semiotic theories as simply as possible, since this will simplify later tasks,
whether they are engineering design or scientific theorizing and
experimentation (not forgetting that the conceptual simplicity of a theory
does not necessarily correspond to the simplicity of its expression in any
particular language). However, from a pragmatic perspective, good
representations need not be the simplest possible, for reasons that include
engineering tradeoffs, the difficulty (and inherent ambiguity) of measuring
simplicity, and social and cultural factors, e.g., relating to esthetics.
Similar considerations apply, though to a notably lesser extent, to the
simplicity of semiotic theories, since creating such theories is itself a
design task, subject to various tradeoffs. It may be reassuring to be
reminded that in general there is no unique best representation.
Sections 2 and 3 develop some basic theory of
algebraic semiotics. Two main concepts are semiotic theory and semiotic
morphism, which generalize the conceptual spaces and conceptual mappings of
Fauconnier and Turner [Fauconnier and Turner, 1998,Fauconnier and Turner, 2002], by taking account of
structure and dynamics. Some measures of quality and design principles are
given, including a tradeoff between form and content. Although similar
principles can be found in many places, none seem to be either as precise or
as general as those described here. This section also discusses metaphor and
blending in natural language, and gives some basics of a calculus of
representation. Section 4 describes a number of case studies,
including information visualization, proof presentations, humor, and user
interaction; a discussion of narrative is included here. Some conclusions,
future research directions, and social implications for virtual worlds are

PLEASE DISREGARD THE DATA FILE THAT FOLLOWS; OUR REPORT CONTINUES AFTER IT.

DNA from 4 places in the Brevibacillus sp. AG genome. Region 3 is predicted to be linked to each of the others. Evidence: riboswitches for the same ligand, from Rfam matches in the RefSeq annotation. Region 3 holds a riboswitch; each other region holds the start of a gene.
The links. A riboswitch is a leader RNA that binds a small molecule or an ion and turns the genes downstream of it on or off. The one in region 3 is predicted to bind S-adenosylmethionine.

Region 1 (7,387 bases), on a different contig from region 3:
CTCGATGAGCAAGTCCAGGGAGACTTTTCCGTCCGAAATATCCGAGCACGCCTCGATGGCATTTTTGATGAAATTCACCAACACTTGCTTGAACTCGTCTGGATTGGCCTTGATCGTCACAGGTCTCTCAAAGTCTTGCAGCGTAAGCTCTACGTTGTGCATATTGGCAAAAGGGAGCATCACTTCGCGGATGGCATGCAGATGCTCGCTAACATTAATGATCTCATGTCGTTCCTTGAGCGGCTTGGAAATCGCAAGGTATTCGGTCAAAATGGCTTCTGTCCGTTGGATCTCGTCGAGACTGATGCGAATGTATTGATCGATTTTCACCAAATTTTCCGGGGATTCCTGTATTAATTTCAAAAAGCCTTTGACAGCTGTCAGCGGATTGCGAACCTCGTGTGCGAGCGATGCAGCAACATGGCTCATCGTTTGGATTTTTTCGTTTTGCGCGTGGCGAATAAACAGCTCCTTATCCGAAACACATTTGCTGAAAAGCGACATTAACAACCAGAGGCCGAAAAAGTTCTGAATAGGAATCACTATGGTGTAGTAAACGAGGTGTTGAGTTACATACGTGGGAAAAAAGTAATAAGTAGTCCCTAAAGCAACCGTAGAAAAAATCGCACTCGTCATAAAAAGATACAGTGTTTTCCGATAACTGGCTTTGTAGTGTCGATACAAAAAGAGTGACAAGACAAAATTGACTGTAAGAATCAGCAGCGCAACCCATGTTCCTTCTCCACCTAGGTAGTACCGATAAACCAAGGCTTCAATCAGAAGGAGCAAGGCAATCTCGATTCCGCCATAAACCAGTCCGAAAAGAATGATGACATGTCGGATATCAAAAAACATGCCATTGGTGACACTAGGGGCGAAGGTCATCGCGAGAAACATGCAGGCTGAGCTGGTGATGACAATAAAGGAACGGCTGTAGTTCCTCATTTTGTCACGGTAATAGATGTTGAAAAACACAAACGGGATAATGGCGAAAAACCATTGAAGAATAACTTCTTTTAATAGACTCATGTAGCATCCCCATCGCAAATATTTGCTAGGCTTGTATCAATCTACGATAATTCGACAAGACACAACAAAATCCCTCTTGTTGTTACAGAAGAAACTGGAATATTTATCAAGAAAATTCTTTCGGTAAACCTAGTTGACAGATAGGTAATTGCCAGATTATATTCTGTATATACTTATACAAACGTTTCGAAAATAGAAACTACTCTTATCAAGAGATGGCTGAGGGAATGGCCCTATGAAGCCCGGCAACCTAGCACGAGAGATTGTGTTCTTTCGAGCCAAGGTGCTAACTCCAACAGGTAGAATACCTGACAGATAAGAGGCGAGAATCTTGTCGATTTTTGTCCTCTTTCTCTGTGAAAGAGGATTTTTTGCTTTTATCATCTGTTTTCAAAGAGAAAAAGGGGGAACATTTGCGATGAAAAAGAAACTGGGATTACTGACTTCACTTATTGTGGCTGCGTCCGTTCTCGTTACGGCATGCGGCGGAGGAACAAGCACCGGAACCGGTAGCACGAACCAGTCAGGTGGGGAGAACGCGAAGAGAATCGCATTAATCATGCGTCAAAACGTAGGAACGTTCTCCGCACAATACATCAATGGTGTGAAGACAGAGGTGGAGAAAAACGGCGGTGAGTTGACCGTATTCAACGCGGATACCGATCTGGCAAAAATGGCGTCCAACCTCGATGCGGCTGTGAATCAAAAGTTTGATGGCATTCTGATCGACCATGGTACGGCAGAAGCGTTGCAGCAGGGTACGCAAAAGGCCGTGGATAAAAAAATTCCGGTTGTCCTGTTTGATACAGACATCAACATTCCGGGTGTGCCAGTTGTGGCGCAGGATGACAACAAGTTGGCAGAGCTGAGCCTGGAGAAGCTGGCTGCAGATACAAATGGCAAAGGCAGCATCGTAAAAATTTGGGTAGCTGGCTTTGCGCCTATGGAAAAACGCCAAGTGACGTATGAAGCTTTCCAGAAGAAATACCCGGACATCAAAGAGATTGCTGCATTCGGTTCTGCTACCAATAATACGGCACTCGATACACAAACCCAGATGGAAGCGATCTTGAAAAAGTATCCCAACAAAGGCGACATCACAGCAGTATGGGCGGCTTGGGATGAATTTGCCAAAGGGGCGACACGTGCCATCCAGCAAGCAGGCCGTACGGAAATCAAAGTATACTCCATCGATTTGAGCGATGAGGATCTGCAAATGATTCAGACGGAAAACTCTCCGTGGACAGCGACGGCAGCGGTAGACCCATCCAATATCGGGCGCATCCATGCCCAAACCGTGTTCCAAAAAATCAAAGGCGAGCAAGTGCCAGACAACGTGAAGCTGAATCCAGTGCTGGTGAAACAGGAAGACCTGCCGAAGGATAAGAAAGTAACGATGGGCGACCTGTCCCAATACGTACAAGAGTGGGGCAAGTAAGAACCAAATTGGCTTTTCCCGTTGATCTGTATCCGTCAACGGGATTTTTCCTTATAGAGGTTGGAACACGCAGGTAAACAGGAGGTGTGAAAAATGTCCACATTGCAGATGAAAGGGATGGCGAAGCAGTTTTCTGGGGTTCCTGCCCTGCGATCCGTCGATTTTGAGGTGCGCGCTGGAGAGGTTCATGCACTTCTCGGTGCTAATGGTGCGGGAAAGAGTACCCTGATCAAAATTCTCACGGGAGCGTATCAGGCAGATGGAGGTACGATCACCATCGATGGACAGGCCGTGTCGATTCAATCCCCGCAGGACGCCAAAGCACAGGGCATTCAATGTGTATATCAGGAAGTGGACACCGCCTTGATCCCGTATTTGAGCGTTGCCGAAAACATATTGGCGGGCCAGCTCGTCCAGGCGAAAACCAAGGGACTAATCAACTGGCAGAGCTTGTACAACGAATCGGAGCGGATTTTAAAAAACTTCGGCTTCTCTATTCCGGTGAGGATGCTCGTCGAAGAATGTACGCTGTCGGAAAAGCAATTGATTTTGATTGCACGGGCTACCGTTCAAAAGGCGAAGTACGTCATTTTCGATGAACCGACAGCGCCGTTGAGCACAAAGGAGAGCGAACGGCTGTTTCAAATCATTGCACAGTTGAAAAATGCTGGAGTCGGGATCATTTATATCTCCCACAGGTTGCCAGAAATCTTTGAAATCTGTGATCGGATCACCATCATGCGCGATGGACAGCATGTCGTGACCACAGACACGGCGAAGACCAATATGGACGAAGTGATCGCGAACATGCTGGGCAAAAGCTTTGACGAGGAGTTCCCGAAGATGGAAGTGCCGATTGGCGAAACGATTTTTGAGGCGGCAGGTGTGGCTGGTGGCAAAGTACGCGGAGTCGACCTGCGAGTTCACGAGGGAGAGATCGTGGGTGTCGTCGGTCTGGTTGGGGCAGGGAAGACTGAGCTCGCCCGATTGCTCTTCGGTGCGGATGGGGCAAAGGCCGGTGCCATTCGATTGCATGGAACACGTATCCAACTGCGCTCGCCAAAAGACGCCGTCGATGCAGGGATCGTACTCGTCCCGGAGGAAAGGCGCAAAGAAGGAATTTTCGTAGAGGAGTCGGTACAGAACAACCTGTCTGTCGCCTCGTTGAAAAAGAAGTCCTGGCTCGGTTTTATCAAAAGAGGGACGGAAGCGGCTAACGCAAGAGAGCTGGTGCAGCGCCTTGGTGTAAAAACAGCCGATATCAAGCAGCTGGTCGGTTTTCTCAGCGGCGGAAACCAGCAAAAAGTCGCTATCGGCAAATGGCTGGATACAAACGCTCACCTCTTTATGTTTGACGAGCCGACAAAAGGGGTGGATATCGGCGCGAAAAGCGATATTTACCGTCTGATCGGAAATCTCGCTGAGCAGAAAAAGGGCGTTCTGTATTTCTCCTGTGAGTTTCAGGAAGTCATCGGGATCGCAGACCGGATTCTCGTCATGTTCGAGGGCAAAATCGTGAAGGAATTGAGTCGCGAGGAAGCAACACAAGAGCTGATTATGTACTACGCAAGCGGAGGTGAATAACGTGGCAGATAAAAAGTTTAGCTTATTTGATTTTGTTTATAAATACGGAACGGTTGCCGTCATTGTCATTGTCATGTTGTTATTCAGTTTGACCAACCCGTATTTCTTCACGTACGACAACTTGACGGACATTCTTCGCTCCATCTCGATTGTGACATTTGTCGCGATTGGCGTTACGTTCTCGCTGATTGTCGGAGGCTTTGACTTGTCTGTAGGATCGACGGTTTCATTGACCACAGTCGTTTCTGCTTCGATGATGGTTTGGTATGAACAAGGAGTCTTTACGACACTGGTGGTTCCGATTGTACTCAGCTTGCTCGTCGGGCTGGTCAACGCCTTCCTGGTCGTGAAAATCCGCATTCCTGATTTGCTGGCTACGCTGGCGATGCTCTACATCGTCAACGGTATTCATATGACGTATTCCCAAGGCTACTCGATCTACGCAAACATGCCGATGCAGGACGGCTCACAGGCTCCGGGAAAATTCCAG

discussed in Section 5.
Before beginning, it may help to be clear about the philosophical orientation
of this work, because it is very common in Western culture for mathematical
formalisms to claim and be given a status beyond what is warranted. For
example, Euclid wrote, "The laws of nature are but the mathematical thoughts
of God." Similarly, the "situations" in the situation semantics of Barwise
and Perry, which resemble conceptual spaces (but are more sophisticated 
perhaps too sophisticated) are considered to be actually existing,
ideal Platonic entities [Barwise and Perry, 1983]. Somewhat less grandly, one
might consider that conceptual spaces are somehow directly instantiated in the
brain. However, the point of view of this paper is that such formalisms are
constructed in the course of some task, with the heuristic purpose of
facilitating consideration of certain issues in that task, which might be
scientific study or engineering design. Under this nonPlatonist view, all
theories are situated social entities, mathematical theories no less than
others; of course, this by no means implies that they cannot be useful.
* Acknowledgements
I thank Drs Kirstie Bellman and Christopher Landauer of Aerospace Corp for
inviting me to the 2001 Virtual Worlds and Simulation Conference, and for
their valuable comments. I also thank the students in my UCSD classes CSE 171
and 271 for their feedback on topics in this paper.
2 Algebraic Semiotics
The basic notions of algebraic semantics are sign (or semiotic) system,
semiotic morphism, and representation quality; these are discussed in the
following subsections.